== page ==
In a way, it all started with tennis.
Or, rather, it all started with Pong, the granddaddy of home gaming, which was of course basically tennis; two players volleying a ball back and forth, trying to find the angle that would make the other player miss.
Unfortunately, while the gaming world has progressed ever so slightly from the days where two rectangles bouncing a square back and forward constituted cutting-edge home entertainment, tennis games have never quite lost the mechanical feel of playing a fancy game of Pong. Sure, you’re playing Roger Federer with an array of backhands, forehands, lobs and volleys, and sure it’s neat how your feet slide across the clay just like in real life, but the drama and excitement of a five set grand slam show-down has yet to be captured to my mind.
In part of course, this is because a game of tennis, like cricket, is difficult to condense effectively into a game. So much of the aforementioned drama comes from the ebb and flow of a three hour match. The average gamer has little interest in recapturing that, and so, as with cricket, it is inevitable you will find yourself playing something that captures only a portion of the game’s intangible magic.
However, more importantly, most simulation-focused tennis games developed thus far have tended to be fairly staid affairs when it comes to straight-up gameplay. It can sometimes feel like an exercise in patience and geometry, steadily manoeuvring your opponent around until you strike. This, of course, does capture the thinking man’s aspects of the game, but it doesn’t capture the grit and spirit of an injured play diving across the grass to desperately fend off match-point after match-point.
2K Sports’ Top Spin 4 attempts to overcome this perennial disappointment with tennis games. At least, it certainly takes a good shot at it.
This fourth edition in the Top Spin series has a much more fluid, intuitive approach to gameplay, with the controls proving to be significantly simpler to adapt to than was the case with the overly complex Top Spin 3. As would be expected, the graphics are also a step beyond existing tennis simulations. The physics are better, and movement is both increasingly more fluid and more personalised from player to player, with different players interacting with their environments in their own ways. Ubiquitous tennis grunts included.
The player creation tools are more nuanced now too, although they still seem a little underdone when compared to similar functions in other sports titles. Still, as you guide your slightly-uglier-than-you-might-like player through a career of training events and tournaments, the progressive character improvement is handled in a straightforward fashion that staves off the tedium experienced in other games. Also, while licensing is limited – both in terms of tournaments and players – there are enough legends of days gone by to keep the game engaging, such as Boris Becker, Björn Borg, Pete Sampras, Andre Agassi, and more.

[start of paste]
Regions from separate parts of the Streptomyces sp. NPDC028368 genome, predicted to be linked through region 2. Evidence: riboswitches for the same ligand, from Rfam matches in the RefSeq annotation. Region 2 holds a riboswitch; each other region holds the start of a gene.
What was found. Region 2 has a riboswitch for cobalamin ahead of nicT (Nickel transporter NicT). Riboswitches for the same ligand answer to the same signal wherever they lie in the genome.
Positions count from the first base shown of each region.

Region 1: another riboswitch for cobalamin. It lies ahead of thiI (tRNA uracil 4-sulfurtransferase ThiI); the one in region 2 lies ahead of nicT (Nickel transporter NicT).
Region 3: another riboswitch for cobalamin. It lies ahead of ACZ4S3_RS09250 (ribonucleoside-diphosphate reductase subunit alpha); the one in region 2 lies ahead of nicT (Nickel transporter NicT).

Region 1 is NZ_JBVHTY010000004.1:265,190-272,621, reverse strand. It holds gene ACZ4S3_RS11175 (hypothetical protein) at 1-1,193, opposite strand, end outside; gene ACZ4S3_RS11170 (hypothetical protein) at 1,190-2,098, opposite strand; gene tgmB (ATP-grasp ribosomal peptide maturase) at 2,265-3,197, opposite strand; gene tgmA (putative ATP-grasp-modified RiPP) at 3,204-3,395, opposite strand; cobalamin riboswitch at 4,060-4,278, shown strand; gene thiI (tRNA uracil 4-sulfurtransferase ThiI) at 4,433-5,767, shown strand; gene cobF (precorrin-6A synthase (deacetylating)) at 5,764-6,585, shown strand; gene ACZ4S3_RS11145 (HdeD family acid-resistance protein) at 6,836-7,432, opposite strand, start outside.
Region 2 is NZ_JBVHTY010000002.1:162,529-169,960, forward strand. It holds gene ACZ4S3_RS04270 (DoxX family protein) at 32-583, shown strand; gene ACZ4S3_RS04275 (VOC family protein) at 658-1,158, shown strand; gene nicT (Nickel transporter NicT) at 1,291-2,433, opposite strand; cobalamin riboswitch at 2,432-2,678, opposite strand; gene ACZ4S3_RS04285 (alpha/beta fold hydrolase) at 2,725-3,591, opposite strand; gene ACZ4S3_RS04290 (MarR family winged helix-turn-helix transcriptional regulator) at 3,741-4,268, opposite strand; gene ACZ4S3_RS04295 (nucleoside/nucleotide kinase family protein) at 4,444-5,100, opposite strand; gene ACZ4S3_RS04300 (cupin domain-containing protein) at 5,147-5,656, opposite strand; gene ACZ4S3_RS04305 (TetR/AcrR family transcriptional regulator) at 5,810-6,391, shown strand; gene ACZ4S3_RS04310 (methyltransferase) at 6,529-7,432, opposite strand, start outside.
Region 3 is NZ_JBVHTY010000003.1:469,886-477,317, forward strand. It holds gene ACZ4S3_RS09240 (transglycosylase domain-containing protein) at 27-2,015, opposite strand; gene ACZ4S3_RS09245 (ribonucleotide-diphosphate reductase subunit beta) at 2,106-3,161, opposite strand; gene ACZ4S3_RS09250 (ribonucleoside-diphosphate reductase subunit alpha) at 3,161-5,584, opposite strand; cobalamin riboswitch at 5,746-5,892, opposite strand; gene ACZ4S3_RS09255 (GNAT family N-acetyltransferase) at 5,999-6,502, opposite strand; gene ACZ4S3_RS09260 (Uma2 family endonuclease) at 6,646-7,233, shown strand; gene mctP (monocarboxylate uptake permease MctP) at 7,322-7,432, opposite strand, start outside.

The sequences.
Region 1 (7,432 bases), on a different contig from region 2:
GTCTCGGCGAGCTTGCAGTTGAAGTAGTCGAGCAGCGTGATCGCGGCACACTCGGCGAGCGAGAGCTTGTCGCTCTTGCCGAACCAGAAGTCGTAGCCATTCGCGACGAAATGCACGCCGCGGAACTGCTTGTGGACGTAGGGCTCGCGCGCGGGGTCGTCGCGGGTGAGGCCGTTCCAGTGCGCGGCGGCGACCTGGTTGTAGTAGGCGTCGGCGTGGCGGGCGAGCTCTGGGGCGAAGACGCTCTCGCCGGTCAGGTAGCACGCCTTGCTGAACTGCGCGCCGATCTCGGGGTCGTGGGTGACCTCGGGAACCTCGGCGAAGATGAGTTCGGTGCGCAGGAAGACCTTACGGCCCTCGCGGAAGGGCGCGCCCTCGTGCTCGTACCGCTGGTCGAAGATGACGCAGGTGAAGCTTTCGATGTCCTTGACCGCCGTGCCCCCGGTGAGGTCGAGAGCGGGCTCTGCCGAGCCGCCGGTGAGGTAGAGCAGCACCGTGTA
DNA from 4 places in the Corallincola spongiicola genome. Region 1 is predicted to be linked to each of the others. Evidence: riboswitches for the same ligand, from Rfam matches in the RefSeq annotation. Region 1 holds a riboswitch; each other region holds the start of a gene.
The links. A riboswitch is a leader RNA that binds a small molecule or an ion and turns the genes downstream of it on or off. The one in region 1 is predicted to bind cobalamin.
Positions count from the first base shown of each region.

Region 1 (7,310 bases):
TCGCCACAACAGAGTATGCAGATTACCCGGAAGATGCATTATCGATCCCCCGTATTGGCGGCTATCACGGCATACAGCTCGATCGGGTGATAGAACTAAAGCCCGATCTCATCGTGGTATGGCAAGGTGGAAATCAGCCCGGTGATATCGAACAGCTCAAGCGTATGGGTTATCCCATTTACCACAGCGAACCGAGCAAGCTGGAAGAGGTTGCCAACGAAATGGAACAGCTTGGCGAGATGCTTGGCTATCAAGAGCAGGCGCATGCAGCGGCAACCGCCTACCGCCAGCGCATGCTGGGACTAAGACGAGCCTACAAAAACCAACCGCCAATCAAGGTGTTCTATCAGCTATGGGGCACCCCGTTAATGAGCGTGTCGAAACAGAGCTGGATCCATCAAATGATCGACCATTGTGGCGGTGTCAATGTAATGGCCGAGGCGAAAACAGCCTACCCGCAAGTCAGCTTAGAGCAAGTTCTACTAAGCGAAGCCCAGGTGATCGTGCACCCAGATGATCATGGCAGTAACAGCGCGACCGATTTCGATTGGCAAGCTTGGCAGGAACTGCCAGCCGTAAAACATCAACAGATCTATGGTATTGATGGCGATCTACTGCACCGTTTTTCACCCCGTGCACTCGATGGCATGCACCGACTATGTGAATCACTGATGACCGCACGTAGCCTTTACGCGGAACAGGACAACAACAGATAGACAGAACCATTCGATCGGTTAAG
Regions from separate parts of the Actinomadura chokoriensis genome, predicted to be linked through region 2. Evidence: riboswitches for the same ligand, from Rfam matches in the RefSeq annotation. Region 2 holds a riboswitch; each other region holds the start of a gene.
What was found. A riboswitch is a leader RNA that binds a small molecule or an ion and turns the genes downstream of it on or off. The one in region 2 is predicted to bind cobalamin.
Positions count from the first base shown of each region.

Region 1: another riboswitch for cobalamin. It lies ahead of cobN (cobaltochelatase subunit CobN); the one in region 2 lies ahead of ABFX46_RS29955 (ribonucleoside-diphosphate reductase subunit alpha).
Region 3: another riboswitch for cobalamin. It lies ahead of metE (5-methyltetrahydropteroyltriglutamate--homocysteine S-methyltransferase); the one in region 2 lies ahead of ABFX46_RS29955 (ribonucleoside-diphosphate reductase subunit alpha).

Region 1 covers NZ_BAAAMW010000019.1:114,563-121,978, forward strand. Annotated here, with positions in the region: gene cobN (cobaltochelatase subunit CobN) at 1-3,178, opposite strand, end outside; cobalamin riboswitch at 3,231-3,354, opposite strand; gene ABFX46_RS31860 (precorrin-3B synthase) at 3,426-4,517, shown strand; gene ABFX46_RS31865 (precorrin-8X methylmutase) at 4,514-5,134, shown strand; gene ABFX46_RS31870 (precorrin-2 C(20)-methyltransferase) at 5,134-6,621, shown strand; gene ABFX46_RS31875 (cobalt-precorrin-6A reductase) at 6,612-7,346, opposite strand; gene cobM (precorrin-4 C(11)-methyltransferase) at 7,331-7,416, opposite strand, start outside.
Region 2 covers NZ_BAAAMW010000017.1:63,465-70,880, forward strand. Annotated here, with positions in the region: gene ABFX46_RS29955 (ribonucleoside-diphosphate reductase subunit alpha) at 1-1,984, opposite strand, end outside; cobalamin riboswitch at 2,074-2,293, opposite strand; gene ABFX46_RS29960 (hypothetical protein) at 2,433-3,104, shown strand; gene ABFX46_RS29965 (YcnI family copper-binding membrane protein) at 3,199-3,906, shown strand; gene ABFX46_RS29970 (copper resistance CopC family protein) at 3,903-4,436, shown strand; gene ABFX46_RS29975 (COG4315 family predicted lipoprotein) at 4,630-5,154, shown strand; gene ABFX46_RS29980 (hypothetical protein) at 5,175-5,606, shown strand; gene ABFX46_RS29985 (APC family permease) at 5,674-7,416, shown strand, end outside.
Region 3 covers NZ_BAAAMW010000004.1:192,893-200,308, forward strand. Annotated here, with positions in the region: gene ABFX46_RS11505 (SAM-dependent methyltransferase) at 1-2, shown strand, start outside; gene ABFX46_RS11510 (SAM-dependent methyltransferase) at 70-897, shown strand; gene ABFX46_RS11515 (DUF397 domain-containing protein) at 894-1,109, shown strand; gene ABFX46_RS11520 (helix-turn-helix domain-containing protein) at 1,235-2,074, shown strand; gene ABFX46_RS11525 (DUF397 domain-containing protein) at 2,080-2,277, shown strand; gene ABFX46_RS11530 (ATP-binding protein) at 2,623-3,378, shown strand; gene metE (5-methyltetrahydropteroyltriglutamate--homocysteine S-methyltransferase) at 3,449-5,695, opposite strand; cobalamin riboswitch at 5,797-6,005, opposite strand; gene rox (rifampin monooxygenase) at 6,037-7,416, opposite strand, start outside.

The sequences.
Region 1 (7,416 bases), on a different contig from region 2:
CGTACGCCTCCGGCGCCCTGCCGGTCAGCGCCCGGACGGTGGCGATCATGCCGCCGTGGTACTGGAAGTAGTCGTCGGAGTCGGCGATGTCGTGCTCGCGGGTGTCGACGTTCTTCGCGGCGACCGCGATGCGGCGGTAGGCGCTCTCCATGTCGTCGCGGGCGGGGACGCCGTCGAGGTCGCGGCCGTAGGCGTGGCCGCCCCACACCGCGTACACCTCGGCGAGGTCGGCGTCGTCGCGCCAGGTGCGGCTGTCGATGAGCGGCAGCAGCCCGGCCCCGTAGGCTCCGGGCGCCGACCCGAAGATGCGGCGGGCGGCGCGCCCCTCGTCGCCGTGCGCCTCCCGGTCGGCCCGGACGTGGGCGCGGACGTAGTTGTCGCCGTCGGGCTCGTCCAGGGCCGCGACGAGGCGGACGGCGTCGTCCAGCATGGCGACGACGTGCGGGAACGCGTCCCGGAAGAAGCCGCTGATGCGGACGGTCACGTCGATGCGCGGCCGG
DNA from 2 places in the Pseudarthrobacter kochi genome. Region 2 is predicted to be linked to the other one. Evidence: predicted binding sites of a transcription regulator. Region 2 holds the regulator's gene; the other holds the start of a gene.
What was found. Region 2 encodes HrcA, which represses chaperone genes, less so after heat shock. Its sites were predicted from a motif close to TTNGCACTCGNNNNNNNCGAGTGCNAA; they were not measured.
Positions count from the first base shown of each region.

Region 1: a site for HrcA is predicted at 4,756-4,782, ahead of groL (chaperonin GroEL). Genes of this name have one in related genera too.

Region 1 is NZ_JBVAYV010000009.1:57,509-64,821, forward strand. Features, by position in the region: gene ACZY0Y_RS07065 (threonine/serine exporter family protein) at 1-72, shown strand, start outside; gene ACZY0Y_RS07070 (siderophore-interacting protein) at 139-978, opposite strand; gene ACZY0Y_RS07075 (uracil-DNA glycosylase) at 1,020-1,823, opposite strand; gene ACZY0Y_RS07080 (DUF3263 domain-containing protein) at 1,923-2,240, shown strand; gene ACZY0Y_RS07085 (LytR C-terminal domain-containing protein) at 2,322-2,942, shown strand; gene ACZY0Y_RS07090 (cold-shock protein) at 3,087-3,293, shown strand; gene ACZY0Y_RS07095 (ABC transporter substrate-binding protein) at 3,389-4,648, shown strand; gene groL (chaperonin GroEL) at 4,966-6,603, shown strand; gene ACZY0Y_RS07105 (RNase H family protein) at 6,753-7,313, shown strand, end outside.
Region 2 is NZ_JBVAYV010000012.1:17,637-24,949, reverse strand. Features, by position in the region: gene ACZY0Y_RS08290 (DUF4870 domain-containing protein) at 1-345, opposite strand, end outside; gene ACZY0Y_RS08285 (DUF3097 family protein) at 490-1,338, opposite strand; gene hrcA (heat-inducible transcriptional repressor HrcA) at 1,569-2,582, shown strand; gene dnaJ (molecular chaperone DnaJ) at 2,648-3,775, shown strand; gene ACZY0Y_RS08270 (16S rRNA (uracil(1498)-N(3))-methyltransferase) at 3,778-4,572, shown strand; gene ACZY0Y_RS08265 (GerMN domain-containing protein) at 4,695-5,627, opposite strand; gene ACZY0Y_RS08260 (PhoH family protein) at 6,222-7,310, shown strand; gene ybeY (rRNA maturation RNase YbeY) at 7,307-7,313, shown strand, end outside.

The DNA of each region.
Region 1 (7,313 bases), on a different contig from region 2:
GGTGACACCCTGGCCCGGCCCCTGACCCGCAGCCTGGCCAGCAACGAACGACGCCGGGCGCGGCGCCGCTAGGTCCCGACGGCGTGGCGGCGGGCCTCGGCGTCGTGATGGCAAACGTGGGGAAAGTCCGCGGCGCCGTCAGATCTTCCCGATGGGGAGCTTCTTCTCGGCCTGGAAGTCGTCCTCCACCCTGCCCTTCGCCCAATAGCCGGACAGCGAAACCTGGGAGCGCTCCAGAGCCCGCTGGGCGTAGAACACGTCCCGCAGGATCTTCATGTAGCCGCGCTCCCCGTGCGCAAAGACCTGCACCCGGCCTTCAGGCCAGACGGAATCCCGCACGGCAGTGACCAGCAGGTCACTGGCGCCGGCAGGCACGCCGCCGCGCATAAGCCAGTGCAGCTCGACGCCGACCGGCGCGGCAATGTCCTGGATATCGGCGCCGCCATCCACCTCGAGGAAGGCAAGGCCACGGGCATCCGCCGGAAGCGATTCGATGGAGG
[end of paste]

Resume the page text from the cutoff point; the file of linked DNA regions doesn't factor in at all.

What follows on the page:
It’s a shame, therefore, that ultimately the career mode for Top Spin 4 feels unrewarding. While the gameplay is initially enjoyable, the off-court action is a little basic. It’s not that a Fight Night Champion-style storyline would be preferable, but given the depth of ‘between game’ options available in so many sports titles these days, it seems that more could be done to capture the professional development of a superstar in waiting.
It wouldn't have taken much – perhaps additional training routines, press events, or likewise could have alleviated some of the drudgery.
Coupled with this is the fact that repeated play becomes dreaded, clinical and uninspiring after a time as you push your computer opposition around the court.
However, all is not lost. Much as Pong derived so much of its appeal from the opportunity to outwit your opposition with a well-placed shot (or bounce, or rebound, or whatever it was that was going on in Pong), so too tennis games thrive on good old-fashioned multiplayer action.
Where the simplicity of tennis as a game and the lack of a league-based season means long-term competition against the game is unrewarding, going head-to-head against another person is an altogether different proposition. Here the strengths of Top Spin 4 are much more evident as you struggle for that moment when your player can rush to the net and flick a non-returnable volley into the far corner of the court.
This means that the real value to Top Spin 4 lies not in its career mode, but in online play and the ‘King of the Court’ mode which turns tennis into a school yard game of ‘winner holds the court’. This is fully customisable and offers the potential for hours of good competition between friends. Sure, it’s not ‘real’ tennis, but it’s certainly fun.
It's hard not to feel like there is still more to be explored from tennis as a game. Equally, however, it is equally hard not to enjoy this particular game when placed head to head against human competition.
After all, 35 years on from Pong, it's still sweet to get one past your opponent.